No. of antihypertensive drugs2.4±0.22.6±0.2*
Serum sodium (mmol/l)138.9±0.3139.0±0.3
Serum potassium (mmol/l)4.16±0.044.12±0.04
Urea (mg/dl)26.9±1.728.9±2.8
Serum creatinine (mg/dl)1.09±0.031.07±0.03
GFR (ml/min per 1.73 m2)67.5±1.968.7±1.8
UAE/UCrea (mg/g)36.8±6.533.0±8.6

BP, blood pressure; UAE/UCrea, spot urine albumin excretion/urinary creatinine. Normal ranges (SI units shown in brackets): sodium, 134–145 mmol/l; potassium, 3.4–5.2 mmol/l; urea, 10–50 mg/dl; UAE/UCrea, <20 mg/g. *P<0.05 compared with study visit V1.

In a cross-sectional approach, we analyzed the whole of cohort 2 (n=188) regarding their therapeutic regimen at V1 (Table 4). Most of the patients were adrenalectomized (n=86). Sixty-five patients received spironolactone (daily dose 63.5±5.8 mg/day), and 18 patients received eplerenone (daily dose 88.2±11.0 mg/day). Nineteen patients were treated with other antihypertensive drugs due to side effects of spironolactone. The spironolactone group was older than the other treatment groups. The duration of PA was similar in all treatment groups, whereas the spironolactone group had the longest period of existing hypertension (Table 4). There were no significant differences between the groups regarding ambulatory blood pressure and 24-h blood pressure measurements except that the group without specific anti-mineralocorticoid therapy had significantly higher 24-h systolic blood pressure levels (P<0.05). The group receiving other antihypertensives and the eplerenone group showed the lowest potassium levels. The number of antihypertensive medications was the highest in the eplerenone group. The ADX group had the lowest aldosterone levels and lowest ARR as expected. No differences were seen in the spot urine UAE/Ucrea ratio and the GFR between the groups (Table 4).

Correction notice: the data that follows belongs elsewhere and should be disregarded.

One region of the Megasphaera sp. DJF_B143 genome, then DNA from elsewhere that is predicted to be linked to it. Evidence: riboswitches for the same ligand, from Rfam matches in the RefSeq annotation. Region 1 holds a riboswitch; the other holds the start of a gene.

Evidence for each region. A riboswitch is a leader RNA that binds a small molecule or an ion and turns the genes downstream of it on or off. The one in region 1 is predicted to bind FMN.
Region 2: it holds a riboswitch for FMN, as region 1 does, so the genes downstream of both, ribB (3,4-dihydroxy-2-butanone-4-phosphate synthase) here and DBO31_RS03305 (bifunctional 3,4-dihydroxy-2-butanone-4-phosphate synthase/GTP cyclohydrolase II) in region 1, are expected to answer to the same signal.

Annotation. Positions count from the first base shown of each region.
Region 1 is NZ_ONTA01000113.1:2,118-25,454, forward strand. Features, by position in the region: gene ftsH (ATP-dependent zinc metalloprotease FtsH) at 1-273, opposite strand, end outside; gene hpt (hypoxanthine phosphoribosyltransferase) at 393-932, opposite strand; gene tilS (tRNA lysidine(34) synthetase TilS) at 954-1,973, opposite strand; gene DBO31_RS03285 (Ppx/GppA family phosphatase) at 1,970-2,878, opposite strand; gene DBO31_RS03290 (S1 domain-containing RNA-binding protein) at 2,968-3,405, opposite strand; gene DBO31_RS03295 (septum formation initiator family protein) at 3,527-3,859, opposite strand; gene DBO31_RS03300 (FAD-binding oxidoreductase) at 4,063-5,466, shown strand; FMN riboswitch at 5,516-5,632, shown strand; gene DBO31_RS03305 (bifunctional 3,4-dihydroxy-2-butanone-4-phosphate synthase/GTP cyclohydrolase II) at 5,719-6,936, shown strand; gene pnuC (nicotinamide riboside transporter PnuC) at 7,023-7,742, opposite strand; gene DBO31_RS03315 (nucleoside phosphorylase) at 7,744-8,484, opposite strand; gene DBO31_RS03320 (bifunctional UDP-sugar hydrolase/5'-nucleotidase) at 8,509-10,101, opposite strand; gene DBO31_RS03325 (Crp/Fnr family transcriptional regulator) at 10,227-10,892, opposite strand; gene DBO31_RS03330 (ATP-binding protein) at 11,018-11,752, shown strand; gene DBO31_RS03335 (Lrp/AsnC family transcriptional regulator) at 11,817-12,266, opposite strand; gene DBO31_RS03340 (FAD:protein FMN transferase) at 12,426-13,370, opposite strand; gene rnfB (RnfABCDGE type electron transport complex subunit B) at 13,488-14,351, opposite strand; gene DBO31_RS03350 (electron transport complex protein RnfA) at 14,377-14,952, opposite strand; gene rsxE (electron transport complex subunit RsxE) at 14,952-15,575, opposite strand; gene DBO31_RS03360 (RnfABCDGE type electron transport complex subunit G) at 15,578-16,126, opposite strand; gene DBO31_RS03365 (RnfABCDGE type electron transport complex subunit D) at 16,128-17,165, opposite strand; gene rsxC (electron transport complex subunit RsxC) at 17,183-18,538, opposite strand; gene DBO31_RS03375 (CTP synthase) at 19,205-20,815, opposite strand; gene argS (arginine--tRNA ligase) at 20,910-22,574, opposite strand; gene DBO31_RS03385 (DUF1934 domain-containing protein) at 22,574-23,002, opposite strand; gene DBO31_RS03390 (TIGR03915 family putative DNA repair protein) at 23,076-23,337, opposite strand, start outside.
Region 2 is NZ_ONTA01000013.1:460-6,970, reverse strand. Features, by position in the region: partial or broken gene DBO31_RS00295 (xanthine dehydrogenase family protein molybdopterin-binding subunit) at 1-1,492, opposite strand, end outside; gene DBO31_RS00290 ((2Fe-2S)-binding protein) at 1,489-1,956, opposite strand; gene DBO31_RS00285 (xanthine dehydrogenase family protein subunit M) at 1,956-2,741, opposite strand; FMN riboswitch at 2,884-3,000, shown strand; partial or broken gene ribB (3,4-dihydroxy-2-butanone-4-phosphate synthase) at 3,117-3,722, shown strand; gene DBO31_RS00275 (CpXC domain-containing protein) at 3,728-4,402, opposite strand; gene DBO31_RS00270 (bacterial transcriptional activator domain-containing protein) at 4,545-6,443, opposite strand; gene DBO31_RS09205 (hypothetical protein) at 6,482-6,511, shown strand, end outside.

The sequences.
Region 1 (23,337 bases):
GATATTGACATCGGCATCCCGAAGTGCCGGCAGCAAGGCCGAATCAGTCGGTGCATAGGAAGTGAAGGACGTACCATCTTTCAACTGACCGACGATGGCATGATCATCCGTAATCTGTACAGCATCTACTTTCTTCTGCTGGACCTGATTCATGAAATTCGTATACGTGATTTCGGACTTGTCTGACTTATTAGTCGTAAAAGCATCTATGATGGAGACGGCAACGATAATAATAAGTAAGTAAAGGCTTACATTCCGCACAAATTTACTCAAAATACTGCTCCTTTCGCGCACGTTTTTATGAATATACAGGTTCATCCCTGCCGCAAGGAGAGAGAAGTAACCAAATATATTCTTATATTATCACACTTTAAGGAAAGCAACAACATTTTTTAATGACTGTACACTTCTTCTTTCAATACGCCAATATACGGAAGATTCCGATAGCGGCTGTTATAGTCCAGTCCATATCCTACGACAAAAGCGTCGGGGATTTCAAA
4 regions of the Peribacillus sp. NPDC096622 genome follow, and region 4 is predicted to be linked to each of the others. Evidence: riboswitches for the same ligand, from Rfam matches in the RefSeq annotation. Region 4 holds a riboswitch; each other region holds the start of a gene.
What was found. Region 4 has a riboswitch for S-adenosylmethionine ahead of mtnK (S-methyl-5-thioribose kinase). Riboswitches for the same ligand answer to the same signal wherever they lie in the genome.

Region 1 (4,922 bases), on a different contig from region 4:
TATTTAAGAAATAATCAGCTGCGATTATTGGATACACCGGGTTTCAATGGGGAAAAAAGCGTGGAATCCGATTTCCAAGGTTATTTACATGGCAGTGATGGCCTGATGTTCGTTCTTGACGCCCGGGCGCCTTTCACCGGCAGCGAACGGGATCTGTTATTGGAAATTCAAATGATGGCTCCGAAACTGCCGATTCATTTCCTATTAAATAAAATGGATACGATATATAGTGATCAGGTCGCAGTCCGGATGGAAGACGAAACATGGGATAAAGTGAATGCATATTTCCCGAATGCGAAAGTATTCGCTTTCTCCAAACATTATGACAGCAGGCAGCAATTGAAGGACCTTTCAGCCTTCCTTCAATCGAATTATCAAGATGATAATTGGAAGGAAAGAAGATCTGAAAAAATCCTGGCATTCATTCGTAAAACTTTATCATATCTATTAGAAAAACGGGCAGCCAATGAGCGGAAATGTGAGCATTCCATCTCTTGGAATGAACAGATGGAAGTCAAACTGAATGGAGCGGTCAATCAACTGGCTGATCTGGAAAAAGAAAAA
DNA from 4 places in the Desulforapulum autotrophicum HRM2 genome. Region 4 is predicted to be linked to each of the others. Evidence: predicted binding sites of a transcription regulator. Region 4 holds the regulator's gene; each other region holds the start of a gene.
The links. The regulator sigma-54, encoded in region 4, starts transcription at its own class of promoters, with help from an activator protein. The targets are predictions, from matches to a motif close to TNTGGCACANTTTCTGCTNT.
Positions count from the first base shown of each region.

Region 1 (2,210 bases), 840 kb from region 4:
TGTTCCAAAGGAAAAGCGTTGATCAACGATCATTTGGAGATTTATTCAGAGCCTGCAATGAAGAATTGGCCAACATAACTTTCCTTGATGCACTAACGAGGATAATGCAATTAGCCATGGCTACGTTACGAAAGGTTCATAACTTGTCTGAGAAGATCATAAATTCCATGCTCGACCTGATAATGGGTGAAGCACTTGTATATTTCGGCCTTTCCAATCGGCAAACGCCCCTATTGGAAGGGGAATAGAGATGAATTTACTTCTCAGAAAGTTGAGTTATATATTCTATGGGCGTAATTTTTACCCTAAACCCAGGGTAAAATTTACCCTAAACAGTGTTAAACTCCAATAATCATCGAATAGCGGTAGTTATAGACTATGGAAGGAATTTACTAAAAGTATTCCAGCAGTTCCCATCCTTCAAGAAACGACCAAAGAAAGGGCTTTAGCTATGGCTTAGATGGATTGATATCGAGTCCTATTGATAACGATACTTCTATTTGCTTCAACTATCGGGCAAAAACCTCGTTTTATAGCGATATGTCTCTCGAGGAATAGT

Table 4

Clinical and biochemical parameters in 188 patients with PA during long-term follow-up on study visit V1 depending on different therapies (cohort 2). Data are means±s.e.m.

ADXSpiroEplerOthers
n (F/M)86 (52/34)65 (25/40)18 (2/16)19 (9/10)
Age (years)55.6±1.264.3±1.258.8±2.356.6±3.3
BMI (kg/m2)28.3±0.528.8±0.630.4±1.328.4±1.0
Duration of hypertension (years)17.8±1.522.6±1.417.4±2.9a15.6±3.79
Time since diagnosis of PA (years)5.3±0.65.9±0.55.2±1.04.6±1.1
Dose MRA (mg/day)63.5±5.888.2±11.0
Systolic/diastolic BP (mmHg)133/84±2/1139/82±2/1142/88±3/2143/87±5/3
24-h systolic/diastolic BP (mmHg)128/83±1/1132/78±2/1129/81±3/3137/79±4/2
24-h systolic/diastolic BP day (mmHg)131/82±1/1136/81±2/2132/85±3/3139/81±4/2
24-h systolic/diastolic BP night (mmHg)120/72±2/1124/72±2124/69±4/4129/74±4/1
No. of antihypertensive drugs2.0±0.22.2±0.23.6±0.5§,b2.6±0.5
Serum sodium (mmol/l)139.3±0.3138.9±0.3139.8±0.6139.7±0.7
Serum potassium (mmol/l)4.25±0.064.19±0.053.97±0.09*,a3.81±0.09###
Aldosterone (ng/l)92.4±10.3335.0±31.7436.2±77.0170.3±37.4
ARR11.7±232.6±8.783.0±18.649.5±28.0
Urea (mg/dl)31.3±2.327.7±2.035.4±3.524.4±2.6